Last week, at the 2016 Summer Olympics Opening Ceremony, the President of the International Olympic Committee, a man by the name of Thomas Bach, addressed the crowds in Rio de Janeiro. Of course he wasn’t just speaking to the people in Rio, but to an estimated 3 billion people. In that speech he said, “We live in a world where selfishness in gaining ground, where certain people believe they are superior to others. Here is our Olympic answer. The Olympic Refugee Team!”
He was referring to the IOC’s effort to support athletes who were forced to flee from war-torn nations—to give them an opportunity to compete, not under their native flag, but under the Olympic Flag. 10 Athletes from South Sudan, Ethiopia, Syria and the Democratic Republic of Congo will compete, not for their native countries, but for the Olympic Refugee Team.
Thomas Bach identified the root of the world’s lack of peace as selfishness. The International Olympic Committee's answer to selfishness in the world was an attempt to show selflessness as they fund an Olympic team that will compete under the Olympic flag.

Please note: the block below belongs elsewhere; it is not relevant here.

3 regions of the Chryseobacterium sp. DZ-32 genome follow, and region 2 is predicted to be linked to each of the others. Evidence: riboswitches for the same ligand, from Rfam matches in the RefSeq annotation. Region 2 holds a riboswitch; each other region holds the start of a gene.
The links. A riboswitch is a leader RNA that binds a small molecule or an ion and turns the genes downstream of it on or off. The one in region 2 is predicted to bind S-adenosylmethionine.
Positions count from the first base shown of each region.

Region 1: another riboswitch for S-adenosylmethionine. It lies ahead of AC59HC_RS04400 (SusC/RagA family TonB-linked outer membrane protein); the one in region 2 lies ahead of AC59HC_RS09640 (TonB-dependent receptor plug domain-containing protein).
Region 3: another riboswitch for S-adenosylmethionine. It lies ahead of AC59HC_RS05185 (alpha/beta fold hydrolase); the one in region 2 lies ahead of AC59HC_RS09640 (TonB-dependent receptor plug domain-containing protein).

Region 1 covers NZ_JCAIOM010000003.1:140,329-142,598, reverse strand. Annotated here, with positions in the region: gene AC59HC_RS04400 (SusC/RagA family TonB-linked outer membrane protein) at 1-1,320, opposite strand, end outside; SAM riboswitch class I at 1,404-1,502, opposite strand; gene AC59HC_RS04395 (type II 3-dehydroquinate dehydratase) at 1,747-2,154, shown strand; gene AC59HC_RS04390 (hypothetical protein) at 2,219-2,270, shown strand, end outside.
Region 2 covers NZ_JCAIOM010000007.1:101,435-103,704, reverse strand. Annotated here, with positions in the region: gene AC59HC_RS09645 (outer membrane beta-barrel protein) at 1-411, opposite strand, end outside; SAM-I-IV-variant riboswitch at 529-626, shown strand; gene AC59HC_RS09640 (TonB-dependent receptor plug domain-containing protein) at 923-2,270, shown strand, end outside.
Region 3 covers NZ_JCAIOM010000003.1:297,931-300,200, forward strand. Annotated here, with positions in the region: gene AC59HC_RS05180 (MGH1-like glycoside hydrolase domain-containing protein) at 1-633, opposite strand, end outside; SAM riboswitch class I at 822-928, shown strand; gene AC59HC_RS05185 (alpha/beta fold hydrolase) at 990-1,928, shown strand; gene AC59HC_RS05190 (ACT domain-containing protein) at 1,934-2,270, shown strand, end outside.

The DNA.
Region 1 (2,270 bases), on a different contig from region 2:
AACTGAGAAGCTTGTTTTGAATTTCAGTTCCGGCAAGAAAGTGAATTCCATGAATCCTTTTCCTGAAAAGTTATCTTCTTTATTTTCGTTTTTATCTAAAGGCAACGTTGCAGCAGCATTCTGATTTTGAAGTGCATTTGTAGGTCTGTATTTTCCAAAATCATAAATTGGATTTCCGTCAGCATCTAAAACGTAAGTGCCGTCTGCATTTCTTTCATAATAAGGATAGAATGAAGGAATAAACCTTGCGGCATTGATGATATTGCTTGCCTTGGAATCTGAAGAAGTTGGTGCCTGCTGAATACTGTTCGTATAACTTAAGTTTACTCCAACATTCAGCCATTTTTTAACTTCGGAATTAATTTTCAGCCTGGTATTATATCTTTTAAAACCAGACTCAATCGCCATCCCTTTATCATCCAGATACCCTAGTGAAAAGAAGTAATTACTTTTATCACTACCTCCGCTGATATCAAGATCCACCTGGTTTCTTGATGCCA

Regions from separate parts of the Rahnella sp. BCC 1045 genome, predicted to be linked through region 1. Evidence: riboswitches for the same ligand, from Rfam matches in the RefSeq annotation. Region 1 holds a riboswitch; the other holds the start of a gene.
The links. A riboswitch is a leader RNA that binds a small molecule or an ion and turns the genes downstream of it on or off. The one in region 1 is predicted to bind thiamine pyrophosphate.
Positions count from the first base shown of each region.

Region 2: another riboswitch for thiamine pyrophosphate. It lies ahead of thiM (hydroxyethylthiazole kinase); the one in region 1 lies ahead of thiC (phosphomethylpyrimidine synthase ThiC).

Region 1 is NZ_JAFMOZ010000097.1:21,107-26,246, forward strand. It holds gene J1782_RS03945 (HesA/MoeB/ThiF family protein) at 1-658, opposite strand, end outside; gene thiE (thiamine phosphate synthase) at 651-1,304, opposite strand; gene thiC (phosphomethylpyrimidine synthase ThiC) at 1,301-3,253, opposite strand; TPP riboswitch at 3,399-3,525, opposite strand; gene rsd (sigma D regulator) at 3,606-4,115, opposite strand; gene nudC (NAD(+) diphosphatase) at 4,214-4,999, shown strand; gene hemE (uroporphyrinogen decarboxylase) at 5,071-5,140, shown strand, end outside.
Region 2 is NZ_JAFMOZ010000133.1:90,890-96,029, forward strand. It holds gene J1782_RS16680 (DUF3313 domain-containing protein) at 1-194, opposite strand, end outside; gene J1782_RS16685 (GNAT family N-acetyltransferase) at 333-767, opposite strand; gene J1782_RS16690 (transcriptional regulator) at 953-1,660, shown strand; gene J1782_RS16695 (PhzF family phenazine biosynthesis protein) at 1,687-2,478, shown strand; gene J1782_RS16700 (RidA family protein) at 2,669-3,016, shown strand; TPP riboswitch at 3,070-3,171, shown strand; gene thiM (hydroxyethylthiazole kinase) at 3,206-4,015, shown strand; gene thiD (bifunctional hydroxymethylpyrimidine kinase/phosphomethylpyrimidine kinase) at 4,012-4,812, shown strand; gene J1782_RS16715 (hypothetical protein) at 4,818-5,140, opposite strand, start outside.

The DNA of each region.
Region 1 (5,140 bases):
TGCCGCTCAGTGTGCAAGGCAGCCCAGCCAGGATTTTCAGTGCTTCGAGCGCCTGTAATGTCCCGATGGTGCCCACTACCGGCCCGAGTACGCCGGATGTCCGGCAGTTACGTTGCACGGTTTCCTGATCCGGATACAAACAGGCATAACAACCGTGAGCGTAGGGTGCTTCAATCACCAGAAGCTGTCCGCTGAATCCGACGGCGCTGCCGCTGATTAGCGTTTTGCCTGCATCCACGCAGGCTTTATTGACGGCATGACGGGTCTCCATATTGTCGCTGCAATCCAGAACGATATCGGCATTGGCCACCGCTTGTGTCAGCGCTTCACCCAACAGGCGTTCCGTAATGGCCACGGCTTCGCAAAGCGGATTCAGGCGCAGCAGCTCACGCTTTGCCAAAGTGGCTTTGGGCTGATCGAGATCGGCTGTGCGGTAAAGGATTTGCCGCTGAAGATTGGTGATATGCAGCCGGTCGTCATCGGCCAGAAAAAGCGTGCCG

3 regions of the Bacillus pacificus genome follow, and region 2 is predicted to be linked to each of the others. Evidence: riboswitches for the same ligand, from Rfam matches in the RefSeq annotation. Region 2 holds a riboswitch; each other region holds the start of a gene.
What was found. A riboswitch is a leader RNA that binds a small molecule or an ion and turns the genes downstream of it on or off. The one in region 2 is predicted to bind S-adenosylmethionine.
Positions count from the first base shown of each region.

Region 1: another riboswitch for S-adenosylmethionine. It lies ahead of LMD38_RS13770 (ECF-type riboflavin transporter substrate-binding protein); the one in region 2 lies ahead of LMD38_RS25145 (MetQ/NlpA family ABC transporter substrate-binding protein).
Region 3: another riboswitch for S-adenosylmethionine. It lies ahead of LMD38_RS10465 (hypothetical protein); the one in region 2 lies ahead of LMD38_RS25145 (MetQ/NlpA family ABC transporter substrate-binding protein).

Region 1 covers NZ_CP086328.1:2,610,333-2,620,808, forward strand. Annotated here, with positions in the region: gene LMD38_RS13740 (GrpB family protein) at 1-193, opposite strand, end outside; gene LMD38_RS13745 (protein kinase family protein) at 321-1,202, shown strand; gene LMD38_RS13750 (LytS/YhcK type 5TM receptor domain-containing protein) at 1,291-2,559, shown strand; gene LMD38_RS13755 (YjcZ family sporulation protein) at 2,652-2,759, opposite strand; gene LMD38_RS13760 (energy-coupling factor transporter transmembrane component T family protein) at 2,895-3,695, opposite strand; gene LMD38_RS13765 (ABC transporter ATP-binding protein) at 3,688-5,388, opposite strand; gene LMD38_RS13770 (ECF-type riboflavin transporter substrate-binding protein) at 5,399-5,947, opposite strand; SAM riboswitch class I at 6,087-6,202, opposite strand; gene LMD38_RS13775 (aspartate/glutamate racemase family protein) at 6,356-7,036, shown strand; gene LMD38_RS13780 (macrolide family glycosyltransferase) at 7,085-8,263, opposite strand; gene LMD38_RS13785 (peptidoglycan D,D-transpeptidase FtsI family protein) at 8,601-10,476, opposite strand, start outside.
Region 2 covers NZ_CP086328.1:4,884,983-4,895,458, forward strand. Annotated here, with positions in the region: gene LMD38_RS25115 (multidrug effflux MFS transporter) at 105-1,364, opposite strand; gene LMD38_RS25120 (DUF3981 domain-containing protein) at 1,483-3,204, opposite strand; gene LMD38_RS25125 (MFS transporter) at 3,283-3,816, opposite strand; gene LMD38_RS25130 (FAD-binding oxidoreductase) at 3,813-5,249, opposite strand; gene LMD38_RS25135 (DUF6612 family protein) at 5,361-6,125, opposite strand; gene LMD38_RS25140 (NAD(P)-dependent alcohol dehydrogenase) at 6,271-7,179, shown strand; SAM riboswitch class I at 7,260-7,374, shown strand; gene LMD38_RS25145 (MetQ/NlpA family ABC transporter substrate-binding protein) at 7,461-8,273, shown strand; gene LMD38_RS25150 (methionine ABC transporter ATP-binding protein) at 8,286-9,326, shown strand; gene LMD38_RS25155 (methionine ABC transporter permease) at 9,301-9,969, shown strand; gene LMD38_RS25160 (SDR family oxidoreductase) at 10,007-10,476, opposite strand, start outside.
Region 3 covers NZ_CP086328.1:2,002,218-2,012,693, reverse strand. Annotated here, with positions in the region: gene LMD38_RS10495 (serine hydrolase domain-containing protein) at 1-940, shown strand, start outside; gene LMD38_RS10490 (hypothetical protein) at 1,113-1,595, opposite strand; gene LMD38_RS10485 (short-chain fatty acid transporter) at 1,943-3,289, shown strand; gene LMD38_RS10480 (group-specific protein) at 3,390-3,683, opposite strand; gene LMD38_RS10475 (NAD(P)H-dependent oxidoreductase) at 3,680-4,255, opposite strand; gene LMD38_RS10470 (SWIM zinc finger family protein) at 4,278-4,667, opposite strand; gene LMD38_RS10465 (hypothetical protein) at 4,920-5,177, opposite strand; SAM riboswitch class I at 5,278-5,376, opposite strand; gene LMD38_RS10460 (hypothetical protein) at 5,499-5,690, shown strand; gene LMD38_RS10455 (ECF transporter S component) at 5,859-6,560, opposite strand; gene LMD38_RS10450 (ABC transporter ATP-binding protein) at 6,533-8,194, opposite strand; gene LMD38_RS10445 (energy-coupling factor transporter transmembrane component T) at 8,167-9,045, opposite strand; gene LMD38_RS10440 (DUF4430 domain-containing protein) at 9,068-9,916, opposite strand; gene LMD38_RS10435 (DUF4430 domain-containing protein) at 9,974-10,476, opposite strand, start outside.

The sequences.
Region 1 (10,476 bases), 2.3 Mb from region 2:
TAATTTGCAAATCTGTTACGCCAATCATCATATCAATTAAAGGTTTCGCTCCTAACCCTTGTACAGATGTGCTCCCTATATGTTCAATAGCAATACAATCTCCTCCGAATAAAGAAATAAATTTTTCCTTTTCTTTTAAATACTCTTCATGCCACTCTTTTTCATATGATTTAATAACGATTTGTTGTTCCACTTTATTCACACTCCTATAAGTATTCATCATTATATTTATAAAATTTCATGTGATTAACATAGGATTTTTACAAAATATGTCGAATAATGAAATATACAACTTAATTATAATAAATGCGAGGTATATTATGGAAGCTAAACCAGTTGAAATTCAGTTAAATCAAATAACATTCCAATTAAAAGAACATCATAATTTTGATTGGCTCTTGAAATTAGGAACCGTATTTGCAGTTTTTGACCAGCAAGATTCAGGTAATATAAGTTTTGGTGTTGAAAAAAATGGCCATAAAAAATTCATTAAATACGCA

But how much will this valiant effort actually accomplish? (Insert Debbie Downer Here) Seriously, though, how far will the IOC's effort to establish an Olympic Refugee Team go in the fight for world peace? When the 2016 Olympics are over and fade into a distant memory, will this change anything?
The words of Jesus that we'll focus on this Sunday at Living Shepherd insist we're no closer to world peace today than we were yesterday. Depressing? That depends on your perspective. And your perspective is exactly what Jesus would have you reassess this week.
Hope you can join us on Sunday to dig into this more!